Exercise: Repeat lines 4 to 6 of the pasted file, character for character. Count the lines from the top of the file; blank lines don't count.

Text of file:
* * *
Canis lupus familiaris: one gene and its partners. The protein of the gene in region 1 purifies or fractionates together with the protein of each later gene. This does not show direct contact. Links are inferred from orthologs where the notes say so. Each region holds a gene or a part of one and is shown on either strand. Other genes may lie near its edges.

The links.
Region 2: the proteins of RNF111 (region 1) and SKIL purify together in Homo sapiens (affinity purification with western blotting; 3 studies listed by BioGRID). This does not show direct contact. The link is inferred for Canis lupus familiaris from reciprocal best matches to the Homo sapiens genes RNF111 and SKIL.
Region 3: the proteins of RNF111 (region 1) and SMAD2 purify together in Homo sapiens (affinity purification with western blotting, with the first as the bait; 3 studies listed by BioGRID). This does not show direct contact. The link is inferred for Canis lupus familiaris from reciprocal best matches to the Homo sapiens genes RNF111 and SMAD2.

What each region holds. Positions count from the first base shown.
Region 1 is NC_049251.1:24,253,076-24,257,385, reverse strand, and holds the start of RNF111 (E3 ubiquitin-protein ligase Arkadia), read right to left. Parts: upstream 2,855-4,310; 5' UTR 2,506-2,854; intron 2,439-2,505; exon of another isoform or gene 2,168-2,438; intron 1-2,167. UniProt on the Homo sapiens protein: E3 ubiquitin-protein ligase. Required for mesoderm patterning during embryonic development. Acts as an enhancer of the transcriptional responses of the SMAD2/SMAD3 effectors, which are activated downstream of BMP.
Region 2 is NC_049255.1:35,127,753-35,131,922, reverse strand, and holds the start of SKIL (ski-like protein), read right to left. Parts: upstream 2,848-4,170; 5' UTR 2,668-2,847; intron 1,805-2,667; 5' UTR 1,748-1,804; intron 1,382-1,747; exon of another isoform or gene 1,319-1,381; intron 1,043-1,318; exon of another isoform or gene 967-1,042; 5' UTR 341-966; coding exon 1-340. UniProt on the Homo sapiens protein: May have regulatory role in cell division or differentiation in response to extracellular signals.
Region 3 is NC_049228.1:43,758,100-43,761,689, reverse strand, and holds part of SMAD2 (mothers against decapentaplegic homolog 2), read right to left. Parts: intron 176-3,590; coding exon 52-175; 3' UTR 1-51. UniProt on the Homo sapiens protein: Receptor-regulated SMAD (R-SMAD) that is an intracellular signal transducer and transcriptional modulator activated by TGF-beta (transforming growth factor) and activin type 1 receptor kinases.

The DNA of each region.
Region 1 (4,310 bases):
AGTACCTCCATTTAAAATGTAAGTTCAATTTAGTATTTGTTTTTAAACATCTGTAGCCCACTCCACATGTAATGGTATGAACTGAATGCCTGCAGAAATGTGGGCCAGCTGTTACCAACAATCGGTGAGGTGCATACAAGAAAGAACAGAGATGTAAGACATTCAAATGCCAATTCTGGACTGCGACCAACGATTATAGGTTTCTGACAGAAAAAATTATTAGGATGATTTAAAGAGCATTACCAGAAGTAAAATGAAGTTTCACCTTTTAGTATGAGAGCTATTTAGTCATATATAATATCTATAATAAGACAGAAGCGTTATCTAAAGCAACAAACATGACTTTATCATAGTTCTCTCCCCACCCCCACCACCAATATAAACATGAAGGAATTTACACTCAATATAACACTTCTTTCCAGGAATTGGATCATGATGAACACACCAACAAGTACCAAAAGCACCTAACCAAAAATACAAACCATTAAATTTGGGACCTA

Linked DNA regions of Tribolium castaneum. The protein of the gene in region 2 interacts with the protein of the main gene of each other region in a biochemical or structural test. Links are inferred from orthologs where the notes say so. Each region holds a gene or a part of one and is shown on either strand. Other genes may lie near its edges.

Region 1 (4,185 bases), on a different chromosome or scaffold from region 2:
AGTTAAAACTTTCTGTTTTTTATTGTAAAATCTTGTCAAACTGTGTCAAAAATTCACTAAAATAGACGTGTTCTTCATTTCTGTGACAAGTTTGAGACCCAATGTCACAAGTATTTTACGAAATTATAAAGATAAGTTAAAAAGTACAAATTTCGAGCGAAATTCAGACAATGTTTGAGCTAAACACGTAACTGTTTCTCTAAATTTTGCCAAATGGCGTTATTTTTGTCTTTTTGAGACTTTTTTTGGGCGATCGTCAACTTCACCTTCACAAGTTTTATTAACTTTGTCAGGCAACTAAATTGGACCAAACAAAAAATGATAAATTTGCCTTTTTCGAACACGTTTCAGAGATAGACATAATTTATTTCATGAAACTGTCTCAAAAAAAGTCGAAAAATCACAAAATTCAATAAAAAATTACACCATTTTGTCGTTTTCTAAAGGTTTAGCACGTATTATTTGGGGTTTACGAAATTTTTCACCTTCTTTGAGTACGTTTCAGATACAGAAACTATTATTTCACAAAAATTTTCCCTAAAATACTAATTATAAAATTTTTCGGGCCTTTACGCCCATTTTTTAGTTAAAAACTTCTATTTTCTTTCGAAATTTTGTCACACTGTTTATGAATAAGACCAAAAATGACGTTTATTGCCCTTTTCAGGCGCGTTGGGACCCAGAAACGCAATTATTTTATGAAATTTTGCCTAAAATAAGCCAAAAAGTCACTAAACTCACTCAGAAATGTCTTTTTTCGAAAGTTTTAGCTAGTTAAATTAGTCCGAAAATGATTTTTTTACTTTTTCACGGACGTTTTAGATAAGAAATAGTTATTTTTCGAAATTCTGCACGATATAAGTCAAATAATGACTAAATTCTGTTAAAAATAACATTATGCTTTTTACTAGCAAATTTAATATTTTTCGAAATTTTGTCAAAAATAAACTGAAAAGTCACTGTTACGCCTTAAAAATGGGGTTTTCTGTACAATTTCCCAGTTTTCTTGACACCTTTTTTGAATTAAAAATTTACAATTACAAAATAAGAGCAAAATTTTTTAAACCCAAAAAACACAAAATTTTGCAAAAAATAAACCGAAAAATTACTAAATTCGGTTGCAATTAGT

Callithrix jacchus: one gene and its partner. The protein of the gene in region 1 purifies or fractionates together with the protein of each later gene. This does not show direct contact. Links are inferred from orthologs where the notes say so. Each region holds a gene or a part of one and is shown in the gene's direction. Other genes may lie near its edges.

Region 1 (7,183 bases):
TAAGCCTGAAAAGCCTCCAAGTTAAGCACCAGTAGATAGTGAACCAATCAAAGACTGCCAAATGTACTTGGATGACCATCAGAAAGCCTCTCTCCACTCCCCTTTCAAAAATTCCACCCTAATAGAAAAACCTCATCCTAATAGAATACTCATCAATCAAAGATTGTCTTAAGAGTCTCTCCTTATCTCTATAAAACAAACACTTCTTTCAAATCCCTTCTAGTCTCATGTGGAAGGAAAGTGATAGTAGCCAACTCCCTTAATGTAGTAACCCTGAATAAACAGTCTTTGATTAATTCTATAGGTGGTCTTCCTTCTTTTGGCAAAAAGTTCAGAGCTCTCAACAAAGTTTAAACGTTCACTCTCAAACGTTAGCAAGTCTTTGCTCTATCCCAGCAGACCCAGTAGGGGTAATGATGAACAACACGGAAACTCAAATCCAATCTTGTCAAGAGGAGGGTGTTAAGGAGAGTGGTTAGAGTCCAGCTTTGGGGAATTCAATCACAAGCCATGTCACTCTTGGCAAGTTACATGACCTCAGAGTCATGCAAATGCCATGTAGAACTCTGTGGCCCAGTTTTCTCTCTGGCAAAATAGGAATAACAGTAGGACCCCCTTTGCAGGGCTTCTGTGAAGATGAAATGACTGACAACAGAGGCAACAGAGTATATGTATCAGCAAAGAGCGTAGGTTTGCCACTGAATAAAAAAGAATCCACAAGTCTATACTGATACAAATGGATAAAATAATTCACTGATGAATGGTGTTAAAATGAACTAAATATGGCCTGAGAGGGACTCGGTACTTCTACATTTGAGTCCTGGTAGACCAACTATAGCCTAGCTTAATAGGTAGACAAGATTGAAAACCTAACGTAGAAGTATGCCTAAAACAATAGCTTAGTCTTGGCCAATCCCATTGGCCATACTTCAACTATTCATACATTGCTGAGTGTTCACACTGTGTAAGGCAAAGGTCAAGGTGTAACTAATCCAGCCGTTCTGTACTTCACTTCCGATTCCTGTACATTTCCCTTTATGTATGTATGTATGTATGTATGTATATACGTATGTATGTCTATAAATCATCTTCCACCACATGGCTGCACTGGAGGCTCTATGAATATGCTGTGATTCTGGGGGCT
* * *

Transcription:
Region 3: the proteins of RNF111 (region 1) and SMAD2 purify together in Homo sapiens (affinity purification with western blotting, with the first as the bait; 3 studies listed by BioGRID). This does not show direct contact. The link is inferred for Canis lupus familiaris from reciprocal best matches to the Homo sapiens genes RNF111 and SMAD2.

What each region holds. Positions count from the first base shown.
Region 1 is NC_049251.1:24,253,076-24,257,385, reverse strand, and holds the start of RNF111 (E3 ubiquitin-protein ligase Arkadia), read right to left. Parts: upstream 2,855-4,310; 5' UTR 2,506-2,854; intron 2,439-2,505; exon of another isoform or gene 2,168-2,438; intron 1-2,167. UniProt on the Homo sapiens protein: E3 ubiquitin-protein ligase. Required for mesoderm patterning during embryonic development. Acts as an enhancer of the transcriptional responses of the SMAD2/SMAD3 effectors, which are activated downstream of BMP.